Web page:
EPPO Global Database

EPPO Reporting Service no. 12 - 1999 Num. article: 1999/187

Virus nomenclature

In all its publications, including in particular the two editions of Quarantine Pests for Europe, EPPO has regularly followed the system of plant virus nomenclature in which the official scientific name of a virus is taken to be in the English language, composed of 3 consecutive elements: a word or words identifying a host plant, a set of descriptive words, and the word "virus" or, if the virus has been assigned to a genus, the name of the genus. Thus, in a simple example, plum pox potyvirus, or in more complex ones, black raspberry latent ilarvirus, or beet necrotic yellow vein benyvirus. This system has also been followed in particular by the international VIDE datebase on plant viruses, the authoritative text Viruses of Plants by Brunt et al., and the indexes of Review of Plant Pathology.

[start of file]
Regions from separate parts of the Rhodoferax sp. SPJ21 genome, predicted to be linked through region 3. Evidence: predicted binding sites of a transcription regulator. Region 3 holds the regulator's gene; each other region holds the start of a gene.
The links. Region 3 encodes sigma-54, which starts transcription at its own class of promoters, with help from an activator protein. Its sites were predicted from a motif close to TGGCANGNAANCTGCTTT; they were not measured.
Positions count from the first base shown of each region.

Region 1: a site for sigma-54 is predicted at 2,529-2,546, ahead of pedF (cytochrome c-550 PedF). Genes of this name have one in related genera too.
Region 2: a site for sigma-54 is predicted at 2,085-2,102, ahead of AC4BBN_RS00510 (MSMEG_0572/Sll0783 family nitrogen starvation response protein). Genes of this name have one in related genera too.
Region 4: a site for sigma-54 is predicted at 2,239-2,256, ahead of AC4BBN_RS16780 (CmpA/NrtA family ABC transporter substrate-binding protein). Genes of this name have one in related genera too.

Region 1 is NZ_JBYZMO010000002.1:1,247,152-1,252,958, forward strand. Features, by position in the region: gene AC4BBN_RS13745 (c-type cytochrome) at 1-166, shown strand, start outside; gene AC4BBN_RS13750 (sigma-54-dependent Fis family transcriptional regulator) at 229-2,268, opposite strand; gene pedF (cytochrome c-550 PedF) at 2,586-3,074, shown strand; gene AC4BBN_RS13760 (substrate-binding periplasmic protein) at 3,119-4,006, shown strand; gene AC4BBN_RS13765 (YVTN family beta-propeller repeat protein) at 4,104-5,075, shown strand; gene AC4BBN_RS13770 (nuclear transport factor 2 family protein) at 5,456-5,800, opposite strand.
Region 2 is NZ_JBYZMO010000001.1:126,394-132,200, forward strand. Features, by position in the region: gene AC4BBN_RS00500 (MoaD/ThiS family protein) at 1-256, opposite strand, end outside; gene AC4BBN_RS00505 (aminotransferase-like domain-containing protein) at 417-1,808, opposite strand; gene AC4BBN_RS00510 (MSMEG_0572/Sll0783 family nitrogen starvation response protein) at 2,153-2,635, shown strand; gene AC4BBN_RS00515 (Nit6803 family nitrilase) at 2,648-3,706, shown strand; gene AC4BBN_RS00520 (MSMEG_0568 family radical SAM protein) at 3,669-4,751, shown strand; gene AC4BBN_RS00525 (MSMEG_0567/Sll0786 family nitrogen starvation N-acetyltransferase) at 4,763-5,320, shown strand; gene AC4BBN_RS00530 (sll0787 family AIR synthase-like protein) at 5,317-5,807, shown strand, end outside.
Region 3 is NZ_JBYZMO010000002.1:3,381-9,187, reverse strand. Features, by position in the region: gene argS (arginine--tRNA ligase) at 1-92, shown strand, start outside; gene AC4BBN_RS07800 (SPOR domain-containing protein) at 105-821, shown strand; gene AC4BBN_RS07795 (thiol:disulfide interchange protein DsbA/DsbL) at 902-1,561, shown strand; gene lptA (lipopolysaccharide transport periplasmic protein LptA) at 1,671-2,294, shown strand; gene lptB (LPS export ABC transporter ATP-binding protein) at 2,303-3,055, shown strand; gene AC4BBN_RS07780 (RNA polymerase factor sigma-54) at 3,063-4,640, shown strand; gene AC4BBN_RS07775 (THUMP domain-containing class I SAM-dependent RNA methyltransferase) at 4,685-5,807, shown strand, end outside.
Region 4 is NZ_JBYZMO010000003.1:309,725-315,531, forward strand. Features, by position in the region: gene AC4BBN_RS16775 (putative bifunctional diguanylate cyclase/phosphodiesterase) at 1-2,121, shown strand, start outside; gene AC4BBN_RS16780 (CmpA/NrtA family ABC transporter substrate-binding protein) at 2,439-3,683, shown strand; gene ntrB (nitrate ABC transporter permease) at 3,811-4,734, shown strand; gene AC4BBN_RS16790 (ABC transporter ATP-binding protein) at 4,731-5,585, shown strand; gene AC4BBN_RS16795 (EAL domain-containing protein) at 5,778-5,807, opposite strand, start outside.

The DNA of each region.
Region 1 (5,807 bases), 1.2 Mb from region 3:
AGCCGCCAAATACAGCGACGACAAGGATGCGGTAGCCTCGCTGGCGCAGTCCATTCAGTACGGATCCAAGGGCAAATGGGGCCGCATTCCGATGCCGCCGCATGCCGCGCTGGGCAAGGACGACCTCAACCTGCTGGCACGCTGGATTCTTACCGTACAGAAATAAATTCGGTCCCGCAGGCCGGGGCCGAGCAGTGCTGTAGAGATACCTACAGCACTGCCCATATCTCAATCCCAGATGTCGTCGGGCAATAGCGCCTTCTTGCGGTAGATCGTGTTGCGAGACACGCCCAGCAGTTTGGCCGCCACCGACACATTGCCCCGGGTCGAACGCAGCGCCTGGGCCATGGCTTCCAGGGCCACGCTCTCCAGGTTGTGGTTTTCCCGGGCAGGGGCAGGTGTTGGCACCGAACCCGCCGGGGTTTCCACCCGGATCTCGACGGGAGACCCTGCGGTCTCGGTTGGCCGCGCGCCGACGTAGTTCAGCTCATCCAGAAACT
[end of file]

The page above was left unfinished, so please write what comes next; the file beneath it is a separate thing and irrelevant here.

The ICTV (International Committee on Taxonomy of Viruses) has recently adopted new proposals on the nomenclature of plant viruses. These include detailed specifications on the use of capital letters and italics, which are of secondary importance to EPPO. Their principal feature of concern to EPPO is that they do not admit the system by which the genus name forms part of the scientific name of the virus. The whole issue remains subject to considerable international controversy, and EPPO, believing above all that it is extremely useful for the scientific name of a virus to include its genus (as is of course the case for organisms generally), intends to continue using its existing convention for plant virus nomenclature.


EPPO Secretariat, 1999-11